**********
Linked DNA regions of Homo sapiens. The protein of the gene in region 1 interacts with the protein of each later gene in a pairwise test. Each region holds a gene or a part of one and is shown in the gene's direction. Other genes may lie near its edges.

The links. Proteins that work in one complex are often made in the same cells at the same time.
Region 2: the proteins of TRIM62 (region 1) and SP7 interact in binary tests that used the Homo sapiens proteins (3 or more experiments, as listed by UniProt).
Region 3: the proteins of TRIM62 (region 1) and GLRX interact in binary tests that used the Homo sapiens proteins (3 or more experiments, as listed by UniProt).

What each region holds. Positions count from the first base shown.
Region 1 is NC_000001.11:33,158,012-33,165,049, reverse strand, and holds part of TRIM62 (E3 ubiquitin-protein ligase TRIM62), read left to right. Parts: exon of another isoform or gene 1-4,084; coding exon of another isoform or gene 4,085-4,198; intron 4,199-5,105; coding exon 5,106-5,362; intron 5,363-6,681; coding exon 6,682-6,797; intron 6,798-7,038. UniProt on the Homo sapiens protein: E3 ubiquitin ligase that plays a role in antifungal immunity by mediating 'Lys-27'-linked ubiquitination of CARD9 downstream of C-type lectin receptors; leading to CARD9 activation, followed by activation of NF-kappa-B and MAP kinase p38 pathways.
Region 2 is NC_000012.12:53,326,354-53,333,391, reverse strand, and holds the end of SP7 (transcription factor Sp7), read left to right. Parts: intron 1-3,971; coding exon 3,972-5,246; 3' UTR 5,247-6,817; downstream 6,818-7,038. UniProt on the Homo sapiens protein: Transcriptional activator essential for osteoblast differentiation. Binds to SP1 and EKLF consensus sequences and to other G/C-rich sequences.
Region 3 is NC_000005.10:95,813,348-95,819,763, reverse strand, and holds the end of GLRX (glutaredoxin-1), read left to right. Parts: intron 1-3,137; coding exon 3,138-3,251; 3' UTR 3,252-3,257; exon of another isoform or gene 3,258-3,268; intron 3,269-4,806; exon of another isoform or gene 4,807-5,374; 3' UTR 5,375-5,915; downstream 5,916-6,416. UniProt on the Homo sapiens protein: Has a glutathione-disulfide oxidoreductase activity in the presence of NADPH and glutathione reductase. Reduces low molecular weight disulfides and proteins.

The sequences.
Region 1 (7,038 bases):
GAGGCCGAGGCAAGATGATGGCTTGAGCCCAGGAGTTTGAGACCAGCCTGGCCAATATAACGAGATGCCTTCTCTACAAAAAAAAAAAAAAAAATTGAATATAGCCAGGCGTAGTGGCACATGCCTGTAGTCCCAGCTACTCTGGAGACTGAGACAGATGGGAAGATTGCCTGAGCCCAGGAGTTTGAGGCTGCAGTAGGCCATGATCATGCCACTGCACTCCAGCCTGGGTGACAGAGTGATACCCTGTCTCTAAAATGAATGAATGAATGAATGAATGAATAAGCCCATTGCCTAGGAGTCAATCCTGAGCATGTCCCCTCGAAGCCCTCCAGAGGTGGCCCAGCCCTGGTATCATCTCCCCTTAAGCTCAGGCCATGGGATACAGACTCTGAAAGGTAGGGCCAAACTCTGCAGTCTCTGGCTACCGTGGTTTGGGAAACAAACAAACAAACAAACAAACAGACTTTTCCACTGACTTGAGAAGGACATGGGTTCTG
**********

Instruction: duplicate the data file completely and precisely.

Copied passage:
Linked DNA regions of Homo sapiens. The protein of the gene in region 1 interacts with the protein of each later gene in a pairwise test. Each region holds a gene or a part of one and is shown in the gene's direction. Other genes may lie near its edges.

The links. Proteins that work in one complex are often made in the same cells at the same time.
Region 2: the proteins of TRIM62 (region 1) and SP7 interact in binary tests that used the Homo sapiens proteins (3 or more experiments, as listed by UniProt).
Region 3: the proteins of TRIM62 (region 1) and GLRX interact in binary tests that used the Homo sapiens proteins (3 or more experiments, as listed by UniProt).

What each region holds. Positions count from the first base shown.
Region 1 is NC_000001.11:33,158,012-33,165,049, reverse strand, and holds part of TRIM62 (E3 ubiquitin-protein ligase TRIM62), read left to right. Parts: exon of another isoform or gene 1-4,084; coding exon of another isoform or gene 4,085-4,198; intron 4,199-5,105; coding exon 5,106-5,362; intron 5,363-6,681; coding exon 6,682-6,797; intron 6,798-7,038. UniProt on the Homo sapiens protein: E3 ubiquitin ligase that plays a role in antifungal immunity by mediating 'Lys-27'-linked ubiquitination of CARD9 downstream of C-type lectin receptors; leading to CARD9 activation, followed by activation of NF-kappa-B and MAP kinase p38 pathways.
Region 2 is NC_000012.12:53,326,354-53,333,391, reverse strand, and holds the end of SP7 (transcription factor Sp7), read left to right. Parts: intron 1-3,971; coding exon 3,972-5,246; 3' UTR 5,247-6,817; downstream 6,818-7,038. UniProt on the Homo sapiens protein: Transcriptional activator essential for osteoblast differentiation. Binds to SP1 and EKLF consensus sequences and to other G/C-rich sequences.
Region 3 is NC_000005.10:95,813,348-95,819,763, reverse strand, and holds the end of GLRX (glutaredoxin-1), read left to right. Parts: intron 1-3,137; coding exon 3,138-3,251; 3' UTR 3,252-3,257; exon of another isoform or gene 3,258-3,268; intron 3,269-4,806; exon of another isoform or gene 4,807-5,374; 3' UTR 5,375-5,915; downstream 5,916-6,416. UniProt on the Homo sapiens protein: Has a glutathione-disulfide oxidoreductase activity in the presence of NADPH and glutathione reductase. Reduces low molecular weight disulfides and proteins.

The sequences.
Region 1 (7,038 bases):
GAGGCCGAGGCAAGATGATGGCTTGAGCCCAGGAGTTTGAGACCAGCCTGGCCAATATAACGAGATGCCTTCTCTACAAAAAAAAAAAAAAAAATTGAATATAGCCAGGCGTAGTGGCACATGCCTGTAGTCCCAGCTACTCTGGAGACTGAGACAGATGGGAAGATTGCCTGAGCCCAGGAGTTTGAGGCTGCAGTAGGCCATGATCATGCCACTGCACTCCAGCCTGGGTGACAGAGTGATACCCTGTCTCTAAAATGAATGAATGAATGAATGAATGAATAAGCCCATTGCCTAGGAGTCAATCCTGAGCATGTCCCCTCGAAGCCCTCCAGAGGTGGCCCAGCCCTGGTATCATCTCCCCTTAAGCTCAGGCCATGGGATACAGACTCTGAAAGGTAGGGCCAAACTCTGCAGTCTCTGGCTACCGTGGTTTGGGAAACAAACAAACAAACAAACAAACAGACTTTTCCACTGACTTGAGAAGGACATGGGTTCTG